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Subject: Dr. Robert McClelland, Who Tried to Save President Kennedy

Dies at 89.
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Date Posted: Tuesday, September 24, 07:02:18pm
In reply to: Dead at 89 's message, "bert McClelland, Surgeon who tried to save JFK" on Saturday, September 14, 03:09:32pm


Dr. Robert McClelland, a surgeon who tried to help revive a mortally wounded President John F. Kennedy in 1963 after he was shot in Dallas, died on Sept. 10 in an assisted living facility in that city. He was 89.

His granddaughter Megan Moss said the cause was kidney failure.

Dr. McClelland was in an operating room at Parkland Memorial Hospital on Nov. 22, 1963, showing surgical residents a film about hernia repair when a colleague, Dr. Charles Crenshaw, knocked on the door to tell him that Kennedy had been shot.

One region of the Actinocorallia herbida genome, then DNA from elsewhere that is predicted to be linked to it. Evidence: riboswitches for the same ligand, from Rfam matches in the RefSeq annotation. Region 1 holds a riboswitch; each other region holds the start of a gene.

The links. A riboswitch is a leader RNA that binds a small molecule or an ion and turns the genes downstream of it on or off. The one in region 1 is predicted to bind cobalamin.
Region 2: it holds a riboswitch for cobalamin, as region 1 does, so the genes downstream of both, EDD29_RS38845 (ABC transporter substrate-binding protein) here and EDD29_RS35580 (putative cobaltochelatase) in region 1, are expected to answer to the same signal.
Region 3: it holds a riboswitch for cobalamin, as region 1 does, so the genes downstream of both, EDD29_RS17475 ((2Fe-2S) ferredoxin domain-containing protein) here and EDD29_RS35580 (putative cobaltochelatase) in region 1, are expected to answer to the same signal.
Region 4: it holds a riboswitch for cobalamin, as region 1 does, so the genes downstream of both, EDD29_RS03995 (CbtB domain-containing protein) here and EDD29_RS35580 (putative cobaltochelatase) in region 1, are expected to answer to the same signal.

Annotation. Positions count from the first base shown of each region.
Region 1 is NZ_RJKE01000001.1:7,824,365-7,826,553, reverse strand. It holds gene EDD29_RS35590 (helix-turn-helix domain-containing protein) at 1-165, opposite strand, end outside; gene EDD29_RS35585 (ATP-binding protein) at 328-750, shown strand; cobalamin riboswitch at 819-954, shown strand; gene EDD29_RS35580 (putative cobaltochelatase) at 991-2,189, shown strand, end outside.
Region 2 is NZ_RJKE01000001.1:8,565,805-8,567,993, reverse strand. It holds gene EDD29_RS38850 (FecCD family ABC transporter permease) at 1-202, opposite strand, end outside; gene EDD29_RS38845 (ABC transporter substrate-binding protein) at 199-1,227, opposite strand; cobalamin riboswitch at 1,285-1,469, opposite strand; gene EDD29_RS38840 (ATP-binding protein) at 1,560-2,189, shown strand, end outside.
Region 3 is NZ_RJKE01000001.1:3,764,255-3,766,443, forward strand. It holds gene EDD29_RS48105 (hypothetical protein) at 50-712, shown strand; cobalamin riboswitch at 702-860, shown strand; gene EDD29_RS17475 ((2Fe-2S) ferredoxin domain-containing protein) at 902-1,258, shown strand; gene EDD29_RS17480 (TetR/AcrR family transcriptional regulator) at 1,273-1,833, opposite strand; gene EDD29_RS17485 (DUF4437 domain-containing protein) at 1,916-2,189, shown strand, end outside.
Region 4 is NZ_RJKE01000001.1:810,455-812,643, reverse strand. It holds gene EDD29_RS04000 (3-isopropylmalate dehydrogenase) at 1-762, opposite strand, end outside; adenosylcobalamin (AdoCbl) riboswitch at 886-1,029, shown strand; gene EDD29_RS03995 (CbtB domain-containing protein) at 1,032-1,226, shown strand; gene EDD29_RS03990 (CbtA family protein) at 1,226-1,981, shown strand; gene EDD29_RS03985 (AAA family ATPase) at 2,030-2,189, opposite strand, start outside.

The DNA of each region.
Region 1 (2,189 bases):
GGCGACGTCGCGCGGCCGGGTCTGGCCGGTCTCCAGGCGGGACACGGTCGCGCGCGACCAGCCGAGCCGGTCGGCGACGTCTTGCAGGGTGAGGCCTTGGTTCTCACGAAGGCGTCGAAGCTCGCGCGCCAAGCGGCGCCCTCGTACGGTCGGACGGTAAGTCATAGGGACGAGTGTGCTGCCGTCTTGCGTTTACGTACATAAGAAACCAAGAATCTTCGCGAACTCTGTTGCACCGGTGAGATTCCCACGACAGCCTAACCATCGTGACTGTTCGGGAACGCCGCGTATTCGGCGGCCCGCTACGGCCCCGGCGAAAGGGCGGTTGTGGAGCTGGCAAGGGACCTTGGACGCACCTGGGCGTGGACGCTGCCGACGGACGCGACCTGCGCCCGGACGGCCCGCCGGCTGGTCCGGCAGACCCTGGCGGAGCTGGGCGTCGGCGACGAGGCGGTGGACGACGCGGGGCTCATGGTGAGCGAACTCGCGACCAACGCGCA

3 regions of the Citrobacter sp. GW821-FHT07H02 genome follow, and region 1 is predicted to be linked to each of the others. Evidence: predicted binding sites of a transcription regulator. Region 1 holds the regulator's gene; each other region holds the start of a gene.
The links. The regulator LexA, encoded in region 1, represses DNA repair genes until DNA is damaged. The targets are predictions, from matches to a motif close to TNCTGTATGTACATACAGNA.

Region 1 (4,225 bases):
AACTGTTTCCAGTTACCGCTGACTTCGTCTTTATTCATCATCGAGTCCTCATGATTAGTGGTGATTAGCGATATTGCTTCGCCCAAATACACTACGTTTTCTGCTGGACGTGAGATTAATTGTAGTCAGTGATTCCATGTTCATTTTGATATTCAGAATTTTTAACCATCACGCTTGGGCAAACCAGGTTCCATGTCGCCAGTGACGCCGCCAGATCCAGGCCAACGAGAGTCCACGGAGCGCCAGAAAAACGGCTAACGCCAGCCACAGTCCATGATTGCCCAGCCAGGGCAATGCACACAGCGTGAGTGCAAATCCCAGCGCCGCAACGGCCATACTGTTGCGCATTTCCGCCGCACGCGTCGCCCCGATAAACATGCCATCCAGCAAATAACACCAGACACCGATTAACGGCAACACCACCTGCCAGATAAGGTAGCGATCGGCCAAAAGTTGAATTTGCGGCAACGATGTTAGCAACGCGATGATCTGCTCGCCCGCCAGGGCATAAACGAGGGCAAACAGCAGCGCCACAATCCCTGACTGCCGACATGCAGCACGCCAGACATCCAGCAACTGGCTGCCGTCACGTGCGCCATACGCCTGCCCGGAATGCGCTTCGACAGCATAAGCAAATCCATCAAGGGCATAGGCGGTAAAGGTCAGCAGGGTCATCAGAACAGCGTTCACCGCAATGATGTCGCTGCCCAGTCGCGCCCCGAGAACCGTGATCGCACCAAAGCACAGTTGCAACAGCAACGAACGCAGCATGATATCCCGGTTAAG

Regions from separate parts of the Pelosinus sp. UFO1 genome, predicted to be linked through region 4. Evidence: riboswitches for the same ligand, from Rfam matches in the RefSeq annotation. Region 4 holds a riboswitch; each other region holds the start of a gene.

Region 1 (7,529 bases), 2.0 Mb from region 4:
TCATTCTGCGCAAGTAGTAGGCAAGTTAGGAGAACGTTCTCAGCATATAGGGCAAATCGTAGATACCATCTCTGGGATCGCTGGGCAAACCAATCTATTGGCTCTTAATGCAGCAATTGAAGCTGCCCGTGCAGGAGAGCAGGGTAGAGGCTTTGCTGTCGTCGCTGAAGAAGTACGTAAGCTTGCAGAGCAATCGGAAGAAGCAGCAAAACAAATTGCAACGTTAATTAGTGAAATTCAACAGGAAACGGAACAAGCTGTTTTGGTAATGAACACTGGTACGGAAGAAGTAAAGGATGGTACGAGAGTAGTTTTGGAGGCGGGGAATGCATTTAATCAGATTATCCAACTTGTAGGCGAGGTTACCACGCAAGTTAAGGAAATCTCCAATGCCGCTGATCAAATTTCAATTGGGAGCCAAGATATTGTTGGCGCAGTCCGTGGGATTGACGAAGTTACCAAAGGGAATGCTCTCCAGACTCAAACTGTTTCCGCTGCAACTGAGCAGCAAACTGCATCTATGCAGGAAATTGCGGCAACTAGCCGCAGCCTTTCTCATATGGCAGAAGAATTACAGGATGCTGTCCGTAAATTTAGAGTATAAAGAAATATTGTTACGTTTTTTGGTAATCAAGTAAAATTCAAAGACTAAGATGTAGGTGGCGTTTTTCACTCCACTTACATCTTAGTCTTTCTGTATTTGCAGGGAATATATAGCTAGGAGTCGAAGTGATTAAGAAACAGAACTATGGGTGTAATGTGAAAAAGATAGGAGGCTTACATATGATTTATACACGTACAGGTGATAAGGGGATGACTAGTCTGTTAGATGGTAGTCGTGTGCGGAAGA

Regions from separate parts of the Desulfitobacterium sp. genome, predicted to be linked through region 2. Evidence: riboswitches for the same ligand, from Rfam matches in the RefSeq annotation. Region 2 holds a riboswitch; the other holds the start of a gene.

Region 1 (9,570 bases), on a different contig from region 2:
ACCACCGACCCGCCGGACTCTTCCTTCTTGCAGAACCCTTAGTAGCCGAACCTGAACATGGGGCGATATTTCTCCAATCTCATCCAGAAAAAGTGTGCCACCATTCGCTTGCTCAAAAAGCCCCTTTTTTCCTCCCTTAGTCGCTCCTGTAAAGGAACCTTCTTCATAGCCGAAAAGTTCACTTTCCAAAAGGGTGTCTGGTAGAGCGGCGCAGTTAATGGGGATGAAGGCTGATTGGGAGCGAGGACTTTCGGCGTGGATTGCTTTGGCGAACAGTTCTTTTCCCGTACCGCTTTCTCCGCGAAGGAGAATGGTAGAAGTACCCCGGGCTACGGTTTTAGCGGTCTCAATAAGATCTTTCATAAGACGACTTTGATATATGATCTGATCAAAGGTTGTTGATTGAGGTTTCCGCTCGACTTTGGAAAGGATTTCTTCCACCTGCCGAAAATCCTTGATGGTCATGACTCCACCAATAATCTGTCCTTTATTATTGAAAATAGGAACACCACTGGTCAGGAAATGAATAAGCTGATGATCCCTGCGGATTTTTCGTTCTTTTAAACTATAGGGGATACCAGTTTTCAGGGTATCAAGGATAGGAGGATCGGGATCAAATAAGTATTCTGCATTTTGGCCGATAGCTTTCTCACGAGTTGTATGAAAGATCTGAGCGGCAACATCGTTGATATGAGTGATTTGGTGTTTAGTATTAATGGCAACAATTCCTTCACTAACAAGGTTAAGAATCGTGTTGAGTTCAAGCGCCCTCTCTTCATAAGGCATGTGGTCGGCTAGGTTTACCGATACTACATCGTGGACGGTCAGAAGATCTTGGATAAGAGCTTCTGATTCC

As the two men rushed to the emergency room, they saw Secret Service agents, nurses, doctors, reporters and other people crowded there shoulder to shoulder.

“I’d never seen anything like this before, and just as I stood there and took it in, the crowd spontaneously parted and made a little corridor down to the emergency operating rooms,” he told the Sixth Floor Museum at Dealey Plaza in 2013 during a joint interview with Dr. Ronald Jones, another former member of the trauma team. “There, sitting outside Trauma Room 1, on a folding chair, was Mrs. Kennedy, in her bloody clothing.”

Inside, as doctors began lifesaving measures, it was clear that Kennedy’s condition was grave. His face was swollen, his skin bluish-black and his eyes protuberant, suggesting great pressure on his brain, Dr. McClelland told the Warren Commission in 1964 during its investigation of the assassination.